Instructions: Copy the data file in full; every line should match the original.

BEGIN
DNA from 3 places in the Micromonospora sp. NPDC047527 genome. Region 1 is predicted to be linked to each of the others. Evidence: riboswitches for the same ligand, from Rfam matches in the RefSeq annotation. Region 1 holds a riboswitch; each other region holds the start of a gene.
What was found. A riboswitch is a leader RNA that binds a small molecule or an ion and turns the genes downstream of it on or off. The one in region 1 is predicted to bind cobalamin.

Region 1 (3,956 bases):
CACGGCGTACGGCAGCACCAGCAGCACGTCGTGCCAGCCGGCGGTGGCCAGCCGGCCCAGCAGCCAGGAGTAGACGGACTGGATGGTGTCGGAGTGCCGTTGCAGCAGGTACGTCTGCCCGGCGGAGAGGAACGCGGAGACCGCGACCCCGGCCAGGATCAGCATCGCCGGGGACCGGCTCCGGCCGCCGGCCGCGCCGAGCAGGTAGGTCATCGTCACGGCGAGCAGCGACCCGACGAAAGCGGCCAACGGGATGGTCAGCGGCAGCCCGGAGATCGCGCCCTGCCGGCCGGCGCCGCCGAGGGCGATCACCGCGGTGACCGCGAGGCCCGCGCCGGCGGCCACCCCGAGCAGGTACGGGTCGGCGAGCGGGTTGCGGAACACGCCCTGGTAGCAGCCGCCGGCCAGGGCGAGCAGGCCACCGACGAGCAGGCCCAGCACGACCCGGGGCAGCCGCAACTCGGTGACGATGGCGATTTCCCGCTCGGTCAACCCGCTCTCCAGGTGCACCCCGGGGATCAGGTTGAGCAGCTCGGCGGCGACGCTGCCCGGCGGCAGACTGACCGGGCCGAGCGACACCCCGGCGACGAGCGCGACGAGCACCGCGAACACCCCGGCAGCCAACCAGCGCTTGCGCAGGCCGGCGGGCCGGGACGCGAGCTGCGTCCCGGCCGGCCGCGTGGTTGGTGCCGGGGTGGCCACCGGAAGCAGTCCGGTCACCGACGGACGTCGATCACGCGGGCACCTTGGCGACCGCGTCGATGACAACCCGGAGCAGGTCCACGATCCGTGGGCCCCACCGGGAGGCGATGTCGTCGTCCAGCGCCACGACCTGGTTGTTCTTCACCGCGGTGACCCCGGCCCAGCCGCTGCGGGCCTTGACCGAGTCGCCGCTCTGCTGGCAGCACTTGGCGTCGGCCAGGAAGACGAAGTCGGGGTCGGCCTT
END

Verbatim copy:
DNA from 3 places in the Micromonospora sp. NPDC047527 genome. Region 1 is predicted to be linked to each of the others. Evidence: riboswitches for the same ligand, from Rfam matches in the RefSeq annotation. Region 1 holds a riboswitch; each other region holds the start of a gene.
What was found. A riboswitch is a leader RNA that binds a small molecule or an ion and turns the genes downstream of it on or off. The one in region 1 is predicted to bind cobalamin.

Region 1 (3,956 bases):
CACGGCGTACGGCAGCACCAGCAGCACGTCGTGCCAGCCGGCGGTGGCCAGCCGGCCCAGCAGCCAGGAGTAGACGGACTGGATGGTGTCGGAGTGCCGTTGCAGCAGGTACGTCTGCCCGGCGGAGAGGAACGCGGAGACCGCGACCCCGGCCAGGATCAGCATCGCCGGGGACCGGCTCCGGCCGCCGGCCGCGCCGAGCAGGTAGGTCATCGTCACGGCGAGCAGCGACCCGACGAAAGCGGCCAACGGGATGGTCAGCGGCAGCCCGGAGATCGCGCCCTGCCGGCCGGCGCCGCCGAGGGCGATCACCGCGGTGACCGCGAGGCCCGCGCCGGCGGCCACCCCGAGCAGGTACGGGTCGGCGAGCGGGTTGCGGAACACGCCCTGGTAGCAGCCGCCGGCCAGGGCGAGCAGGCCACCGACGAGCAGGCCCAGCACGACCCGGGGCAGCCGCAACTCGGTGACGATGGCGATTTCCCGCTCGGTCAACCCGCTCTCCAGGTGCACCCCGGGGATCAGGTTGAGCAGCTCGGCGGCGACGCTGCCCGGCGGCAGACTGACCGGGCCGAGCGACACCCCGGCGACGAGCGCGACGAGCACCGCGAACACCCCGGCAGCCAACCAGCGCTTGCGCAGGCCGGCGGGCCGGGACGCGAGCTGCGTCCCGGCCGGCCGCGTGGTTGGTGCCGGGGTGGCCACCGGAAGCAGTCCGGTCACCGACGGACGTCGATCACGCGGGCACCTTGGCGACCGCGTCGATGACAACCCGGAGCAGGTCCACGATCCGTGGGCCCCACCGGGAGGCGATGTCGTCGTCCAGCGCCACGACCTGGTTGTTCTTCACCGCGGTGACCCCGGCCCAGCCGCTGCGGGCCTTGACCGAGTCGCCGCTCTGCTGGCAGCACTTGGCGTCGGCCAGGAAGACGAAGTCGGGGTCGGCCTT